Maybe cheap isn’t the right term. Perhaps “low rent” would be more fitting. The Mets are Baltic Avenue on the Monopoly board. It’s fine that the Mets might be shifting philosophy. But getting rid of a whole minor league affiliate to prove your point? Plenty of teams draft college players that are too advanced for a rookie league team. Organizations don’t normally get rid of those teams as a result. Seriously, how often does that happen? And saving $800,000 at the expense of a potential pipeline of young talent when that’s the only way this organization can get out of this hole short of forcing the Wilpons to sell the club?
Or, “low rent” as in taking $20 million from a future owner, an owner that has agreed to basically loan you money to save your ass since he or she or they aren’t going to have any real ownership duties, and not being able to guarantee a free appearance by Mr. Met for a kid’s birthday party? Are you seriously kidding me? It’s $500 an hour for Mr. Met to hang out with you for an hour … or, $19,999,500 less than it would cost an owner for the same privilege. So that’s $520 for the same two things that somebody else would pay $20 million for, without being a “wealthy doctor, commodities trader or real estate mogul”. Oh, but you would get a parking space too? Oh that settles it, you win.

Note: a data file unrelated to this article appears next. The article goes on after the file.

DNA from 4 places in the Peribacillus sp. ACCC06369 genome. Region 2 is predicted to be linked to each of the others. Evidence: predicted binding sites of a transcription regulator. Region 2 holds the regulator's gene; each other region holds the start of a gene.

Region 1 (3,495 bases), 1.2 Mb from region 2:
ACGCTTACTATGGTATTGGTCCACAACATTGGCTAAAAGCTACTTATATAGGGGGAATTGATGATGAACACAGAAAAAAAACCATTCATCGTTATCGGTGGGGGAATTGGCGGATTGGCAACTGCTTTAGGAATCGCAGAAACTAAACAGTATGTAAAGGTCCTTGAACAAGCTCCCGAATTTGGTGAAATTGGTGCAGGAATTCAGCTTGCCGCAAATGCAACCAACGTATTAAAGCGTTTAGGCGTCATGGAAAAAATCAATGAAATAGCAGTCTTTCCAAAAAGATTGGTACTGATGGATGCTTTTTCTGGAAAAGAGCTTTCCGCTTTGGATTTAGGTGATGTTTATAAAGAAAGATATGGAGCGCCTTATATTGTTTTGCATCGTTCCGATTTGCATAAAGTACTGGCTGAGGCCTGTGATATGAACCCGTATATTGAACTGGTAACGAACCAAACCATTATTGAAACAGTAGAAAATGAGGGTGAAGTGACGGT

It’s the kind of stuff that makes people not want to give the benefit of the doubt to them when the David Wright to the Phillies rumors ramp up. Is it a ridiculous sounding rumor? Sure. Are Mets fans going to panic? Of course. Why? Well besides the very thought of Wright wearing a P on his cap threatening pains that only a woman in labor can truly understand, because the Mets are willing to lose a whole minor league team for $800,000. How would you expect us to react? I believe that Wright is gone. Now that Jose Reyes is gone, all of the ties to the recent past will follow … especially the expensive ones, which Wright will be. And Sandy Alderson will be damned if he allows himself to have any hope that Wright will get to free agency and then return, like he had with Reyes. If Wright and Reyes are allowed to leave without prospects coming back, people are going to lineup to jump off the Shea Bridge. And if Wright is allowed to leave for nothing a year from now, you know the Phillies will go after him if they don’t have another third baseman by then. I just hope that the Mets don’t trade him to the Phillies for their prospects, especially one who was just labeled a top 10 prospect flop.